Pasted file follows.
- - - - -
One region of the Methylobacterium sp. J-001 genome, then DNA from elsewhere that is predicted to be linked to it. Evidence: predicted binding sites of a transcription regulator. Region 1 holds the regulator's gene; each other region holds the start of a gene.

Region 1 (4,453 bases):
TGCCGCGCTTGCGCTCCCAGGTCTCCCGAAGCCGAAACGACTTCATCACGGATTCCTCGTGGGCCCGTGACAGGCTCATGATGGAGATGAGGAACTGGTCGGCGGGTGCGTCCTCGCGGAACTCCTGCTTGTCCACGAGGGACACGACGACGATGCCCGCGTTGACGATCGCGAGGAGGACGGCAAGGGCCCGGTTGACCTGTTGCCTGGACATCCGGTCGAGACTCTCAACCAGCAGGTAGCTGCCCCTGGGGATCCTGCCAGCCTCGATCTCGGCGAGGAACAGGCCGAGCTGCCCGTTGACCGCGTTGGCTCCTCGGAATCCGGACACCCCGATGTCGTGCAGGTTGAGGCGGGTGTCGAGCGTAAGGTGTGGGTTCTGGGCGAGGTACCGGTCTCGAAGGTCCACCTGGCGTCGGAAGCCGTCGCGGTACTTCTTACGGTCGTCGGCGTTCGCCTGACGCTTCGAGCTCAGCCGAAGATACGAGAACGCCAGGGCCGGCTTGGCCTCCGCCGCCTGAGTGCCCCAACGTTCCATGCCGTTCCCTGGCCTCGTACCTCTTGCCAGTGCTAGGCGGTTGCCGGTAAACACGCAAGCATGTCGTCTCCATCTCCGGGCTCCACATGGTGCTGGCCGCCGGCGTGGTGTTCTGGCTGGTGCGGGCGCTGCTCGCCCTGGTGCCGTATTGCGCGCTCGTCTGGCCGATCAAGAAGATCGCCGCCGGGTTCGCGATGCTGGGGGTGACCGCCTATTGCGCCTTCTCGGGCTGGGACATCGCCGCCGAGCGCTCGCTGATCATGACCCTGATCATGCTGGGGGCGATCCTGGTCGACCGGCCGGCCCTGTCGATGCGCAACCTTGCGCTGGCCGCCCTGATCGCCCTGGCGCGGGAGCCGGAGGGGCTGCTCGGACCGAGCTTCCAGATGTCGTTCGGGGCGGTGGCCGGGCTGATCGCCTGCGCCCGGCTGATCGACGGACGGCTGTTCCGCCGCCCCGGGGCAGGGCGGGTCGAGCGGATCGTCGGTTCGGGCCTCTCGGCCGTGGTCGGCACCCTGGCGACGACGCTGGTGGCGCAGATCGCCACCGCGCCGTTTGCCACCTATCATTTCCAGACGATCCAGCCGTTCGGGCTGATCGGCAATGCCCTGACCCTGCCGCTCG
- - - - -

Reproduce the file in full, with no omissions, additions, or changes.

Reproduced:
One region of the Methylobacterium sp. J-001 genome, then DNA from elsewhere that is predicted to be linked to it. Evidence: predicted binding sites of a transcription regulator. Region 1 holds the regulator's gene; each other region holds the start of a gene.

Region 1 (4,453 bases):
TGCCGCGCTTGCGCTCCCAGGTCTCCCGAAGCCGAAACGACTTCATCACGGATTCCTCGTGGGCCCGTGACAGGCTCATGATGGAGATGAGGAACTGGTCGGCGGGTGCGTCCTCGCGGAACTCCTGCTTGTCCACGAGGGACACGACGACGATGCCCGCGTTGACGATCGCGAGGAGGACGGCAAGGGCCCGGTTGACCTGTTGCCTGGACATCCGGTCGAGACTCTCAACCAGCAGGTAGCTGCCCCTGGGGATCCTGCCAGCCTCGATCTCGGCGAGGAACAGGCCGAGCTGCCCGTTGACCGCGTTGGCTCCTCGGAATCCGGACACCCCGATGTCGTGCAGGTTGAGGCGGGTGTCGAGCGTAAGGTGTGGGTTCTGGGCGAGGTACCGGTCTCGAAGGTCCACCTGGCGTCGGAAGCCGTCGCGGTACTTCTTACGGTCGTCGGCGTTCGCCTGACGCTTCGAGCTCAGCCGAAGATACGAGAACGCCAGGGCCGGCTTGGCCTCCGCCGCCTGAGTGCCCCAACGTTCCATGCCGTTCCCTGGCCTCGTACCTCTTGCCAGTGCTAGGCGGTTGCCGGTAAACACGCAAGCATGTCGTCTCCATCTCCGGGCTCCACATGGTGCTGGCCGCCGGCGTGGTGTTCTGGCTGGTGCGGGCGCTGCTCGCCCTGGTGCCGTATTGCGCGCTCGTCTGGCCGATCAAGAAGATCGCCGCCGGGTTCGCGATGCTGGGGGTGACCGCCTATTGCGCCTTCTCGGGCTGGGACATCGCCGCCGAGCGCTCGCTGATCATGACCCTGATCATGCTGGGGGCGATCCTGGTCGACCGGCCGGCCCTGTCGATGCGCAACCTTGCGCTGGCCGCCCTGATCGCCCTGGCGCGGGAGCCGGAGGGGCTGCTCGGACCGAGCTTCCAGATGTCGTTCGGGGCGGTGGCCGGGCTGATCGCCTGCGCCCGGCTGATCGACGGACGGCTGTTCCGCCGCCCCGGGGCAGGGCGGGTCGAGCGGATCGTCGGTTCGGGCCTCTCGGCCGTGGTCGGCACCCTGGCGACGACGCTGGTGGCGCAGATCGCCACCGCGCCGTTTGCCACCTATCATTTCCAGACGATCCAGCCGTTCGGGCTGATCGGCAATGCCCTGACCCTGCCGCTCG